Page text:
There may of course be other reasons to send one’s children away for a time. Vacation with relatives is a good one. Cynthia Rylant’s Cobble Street Cousins does this as a set of three girl cousins all get to spend time with their aunt while their parents travel and perform ballets.

Of course the circumstances need not be so happy. Another historical setting which lends itself well to these plots is America’s pioneer days when families travelling west might easily be separated, by choice, illness and death, or Indian attack. In these instances, there is a good chance the parents are killed but they need not be. In Gary Paulsen’s Mr. Tucket series the main character is kidnapped by Indians and it is presumed his parents are still alive. He also comes to take on two children whose parents have succumbed to illness.

A book I loved as a child, Hunger Valley by Edward Seccomb Fox, is another parents-die-while-travelling-west story. It is as sad as its name suggests.

Particularly in novels set in England, boarding school provides the necessary plot device. This serves in the later Narnia novels. Sometimes the school itself provides all the challenges one needs to make a good plot and give the protagonist plenty of obstacles to overcome. Modern books can use summer camp the same way.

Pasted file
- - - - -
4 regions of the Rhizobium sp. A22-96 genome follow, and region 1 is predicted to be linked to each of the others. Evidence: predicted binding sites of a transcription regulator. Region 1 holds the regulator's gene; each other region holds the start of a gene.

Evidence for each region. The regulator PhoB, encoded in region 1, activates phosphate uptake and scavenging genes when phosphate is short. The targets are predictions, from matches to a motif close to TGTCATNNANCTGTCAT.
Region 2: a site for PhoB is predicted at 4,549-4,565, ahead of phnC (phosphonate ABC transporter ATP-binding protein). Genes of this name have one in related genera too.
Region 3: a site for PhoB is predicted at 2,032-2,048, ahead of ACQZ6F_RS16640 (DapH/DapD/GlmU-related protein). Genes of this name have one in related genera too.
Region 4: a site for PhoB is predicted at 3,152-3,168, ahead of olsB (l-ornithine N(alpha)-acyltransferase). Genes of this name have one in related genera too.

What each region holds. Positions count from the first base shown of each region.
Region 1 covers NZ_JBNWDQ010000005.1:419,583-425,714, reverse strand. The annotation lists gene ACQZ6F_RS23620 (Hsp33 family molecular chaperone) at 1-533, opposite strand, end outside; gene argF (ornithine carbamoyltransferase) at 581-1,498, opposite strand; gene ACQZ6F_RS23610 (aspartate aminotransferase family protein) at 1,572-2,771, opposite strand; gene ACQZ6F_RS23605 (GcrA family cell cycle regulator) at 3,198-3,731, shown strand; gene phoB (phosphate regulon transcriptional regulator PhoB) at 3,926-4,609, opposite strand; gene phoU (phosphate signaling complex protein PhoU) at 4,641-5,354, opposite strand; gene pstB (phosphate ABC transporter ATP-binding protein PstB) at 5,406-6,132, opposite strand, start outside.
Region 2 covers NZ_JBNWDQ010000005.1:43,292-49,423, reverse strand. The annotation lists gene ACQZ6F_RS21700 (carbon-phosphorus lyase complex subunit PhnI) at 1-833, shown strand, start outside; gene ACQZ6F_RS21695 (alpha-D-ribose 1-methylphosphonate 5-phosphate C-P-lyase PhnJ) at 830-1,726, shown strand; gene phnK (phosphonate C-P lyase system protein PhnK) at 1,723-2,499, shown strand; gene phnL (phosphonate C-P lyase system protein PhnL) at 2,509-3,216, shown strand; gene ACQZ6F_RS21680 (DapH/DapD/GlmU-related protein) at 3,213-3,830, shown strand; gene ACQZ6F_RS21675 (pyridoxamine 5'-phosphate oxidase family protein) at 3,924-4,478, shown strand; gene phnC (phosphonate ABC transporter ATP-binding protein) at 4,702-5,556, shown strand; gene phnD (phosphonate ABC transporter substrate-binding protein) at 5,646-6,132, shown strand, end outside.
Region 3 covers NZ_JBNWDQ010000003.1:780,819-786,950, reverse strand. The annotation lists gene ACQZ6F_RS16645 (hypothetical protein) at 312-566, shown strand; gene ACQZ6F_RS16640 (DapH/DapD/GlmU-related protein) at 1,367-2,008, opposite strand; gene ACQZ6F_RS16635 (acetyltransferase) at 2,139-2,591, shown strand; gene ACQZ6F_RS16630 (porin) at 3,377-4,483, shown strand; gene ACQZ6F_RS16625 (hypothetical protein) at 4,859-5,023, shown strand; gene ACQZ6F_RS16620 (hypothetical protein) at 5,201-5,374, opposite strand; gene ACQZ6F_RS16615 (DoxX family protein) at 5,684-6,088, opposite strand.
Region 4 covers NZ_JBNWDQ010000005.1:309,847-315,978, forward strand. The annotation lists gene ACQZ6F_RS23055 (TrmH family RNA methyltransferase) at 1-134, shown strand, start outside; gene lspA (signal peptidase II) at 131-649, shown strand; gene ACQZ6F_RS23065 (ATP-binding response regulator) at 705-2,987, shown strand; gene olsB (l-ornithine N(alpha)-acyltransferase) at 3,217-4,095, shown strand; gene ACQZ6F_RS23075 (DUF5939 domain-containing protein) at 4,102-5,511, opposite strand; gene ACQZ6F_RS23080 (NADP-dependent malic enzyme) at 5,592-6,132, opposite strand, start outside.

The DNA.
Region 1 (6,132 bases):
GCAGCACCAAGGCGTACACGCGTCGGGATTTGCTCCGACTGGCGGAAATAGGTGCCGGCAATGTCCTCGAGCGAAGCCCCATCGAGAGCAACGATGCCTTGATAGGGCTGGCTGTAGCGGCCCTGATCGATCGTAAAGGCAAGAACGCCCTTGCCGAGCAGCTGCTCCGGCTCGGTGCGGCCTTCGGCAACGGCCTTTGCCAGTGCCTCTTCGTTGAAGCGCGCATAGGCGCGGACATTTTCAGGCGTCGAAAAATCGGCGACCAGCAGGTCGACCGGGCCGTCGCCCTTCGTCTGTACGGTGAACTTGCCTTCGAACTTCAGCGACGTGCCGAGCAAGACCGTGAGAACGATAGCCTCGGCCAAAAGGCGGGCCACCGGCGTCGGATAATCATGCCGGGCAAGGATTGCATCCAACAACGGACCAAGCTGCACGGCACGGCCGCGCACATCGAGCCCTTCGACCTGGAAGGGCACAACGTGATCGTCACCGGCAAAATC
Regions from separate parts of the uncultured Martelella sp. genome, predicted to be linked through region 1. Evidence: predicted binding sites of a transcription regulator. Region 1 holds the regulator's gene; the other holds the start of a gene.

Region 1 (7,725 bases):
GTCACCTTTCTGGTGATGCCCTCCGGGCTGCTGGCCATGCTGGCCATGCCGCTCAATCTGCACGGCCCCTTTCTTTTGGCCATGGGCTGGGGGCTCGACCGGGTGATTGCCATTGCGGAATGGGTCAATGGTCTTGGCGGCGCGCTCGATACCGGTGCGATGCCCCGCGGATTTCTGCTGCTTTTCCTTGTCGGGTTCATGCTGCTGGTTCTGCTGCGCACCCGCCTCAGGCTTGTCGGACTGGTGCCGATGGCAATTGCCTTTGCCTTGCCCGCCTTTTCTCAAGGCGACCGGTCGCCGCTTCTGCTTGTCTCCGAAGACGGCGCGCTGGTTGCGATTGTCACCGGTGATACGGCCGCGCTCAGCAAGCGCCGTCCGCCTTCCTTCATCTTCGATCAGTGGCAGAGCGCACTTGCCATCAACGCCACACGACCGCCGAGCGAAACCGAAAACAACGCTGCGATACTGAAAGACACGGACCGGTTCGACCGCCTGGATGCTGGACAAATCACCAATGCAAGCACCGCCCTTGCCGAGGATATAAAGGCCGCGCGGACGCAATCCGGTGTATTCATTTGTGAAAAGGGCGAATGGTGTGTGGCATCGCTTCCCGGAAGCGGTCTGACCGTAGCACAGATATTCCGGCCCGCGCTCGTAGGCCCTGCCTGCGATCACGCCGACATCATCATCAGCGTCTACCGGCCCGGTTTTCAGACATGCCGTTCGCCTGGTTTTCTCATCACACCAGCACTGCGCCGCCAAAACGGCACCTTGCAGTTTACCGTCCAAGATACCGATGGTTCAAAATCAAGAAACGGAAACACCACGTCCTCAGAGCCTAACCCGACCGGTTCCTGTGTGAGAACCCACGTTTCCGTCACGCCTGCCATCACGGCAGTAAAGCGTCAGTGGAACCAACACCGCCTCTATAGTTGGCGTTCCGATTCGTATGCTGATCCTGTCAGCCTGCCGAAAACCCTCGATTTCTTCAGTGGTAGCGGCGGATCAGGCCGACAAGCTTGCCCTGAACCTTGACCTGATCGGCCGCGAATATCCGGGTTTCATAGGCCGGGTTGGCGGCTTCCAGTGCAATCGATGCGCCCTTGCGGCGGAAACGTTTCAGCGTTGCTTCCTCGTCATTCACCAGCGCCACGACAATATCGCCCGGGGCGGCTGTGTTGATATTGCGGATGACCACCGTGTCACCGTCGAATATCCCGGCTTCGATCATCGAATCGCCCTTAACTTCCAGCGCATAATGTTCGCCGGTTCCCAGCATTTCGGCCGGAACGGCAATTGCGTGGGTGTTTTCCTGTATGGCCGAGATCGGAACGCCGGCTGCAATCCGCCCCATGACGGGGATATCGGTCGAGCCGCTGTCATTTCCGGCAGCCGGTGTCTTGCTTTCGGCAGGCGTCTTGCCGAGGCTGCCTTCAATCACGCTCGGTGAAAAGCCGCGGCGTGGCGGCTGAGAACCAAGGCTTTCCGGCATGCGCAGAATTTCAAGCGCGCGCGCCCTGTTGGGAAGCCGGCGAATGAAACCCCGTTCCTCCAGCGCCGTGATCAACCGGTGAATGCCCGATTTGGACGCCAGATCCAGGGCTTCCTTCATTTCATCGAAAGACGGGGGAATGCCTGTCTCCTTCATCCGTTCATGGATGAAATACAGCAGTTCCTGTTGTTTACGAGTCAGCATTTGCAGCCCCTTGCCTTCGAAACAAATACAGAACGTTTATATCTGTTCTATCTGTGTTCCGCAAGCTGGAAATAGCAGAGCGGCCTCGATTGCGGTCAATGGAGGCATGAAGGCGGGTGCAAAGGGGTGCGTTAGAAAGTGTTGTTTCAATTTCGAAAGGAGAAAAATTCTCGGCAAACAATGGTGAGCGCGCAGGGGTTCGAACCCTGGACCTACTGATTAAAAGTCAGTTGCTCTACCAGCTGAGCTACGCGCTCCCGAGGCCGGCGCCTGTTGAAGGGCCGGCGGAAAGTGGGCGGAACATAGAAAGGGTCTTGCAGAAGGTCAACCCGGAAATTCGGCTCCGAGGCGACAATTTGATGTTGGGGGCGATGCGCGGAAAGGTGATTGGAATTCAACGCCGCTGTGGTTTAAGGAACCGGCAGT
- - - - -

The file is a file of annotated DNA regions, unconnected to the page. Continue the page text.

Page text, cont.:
• Variation: One Parent is Absent — In a number of books, only one parent is absent. The result often seems to be that the other parent has little time for the kids (which I suppose is very realistic). This may of course be combined with the parent being dead or lost as well. Getting rid of one parent is easy to accomplish in more modern books where divorce and separation are rife, but it also occurs a fair amount in older books. If dads (it is usually the dad) are not leaving their families by choice, they can still have jobs which take them far afield.

In Swallows and Amazons the father is a sailor, always a good occupation to take one away. The children are then allowed to go and live on an island by themselves for a summer. The mom is occupied by a baby which presumably limits the amount she can do with them though she is still a part of the story and checks in frequently.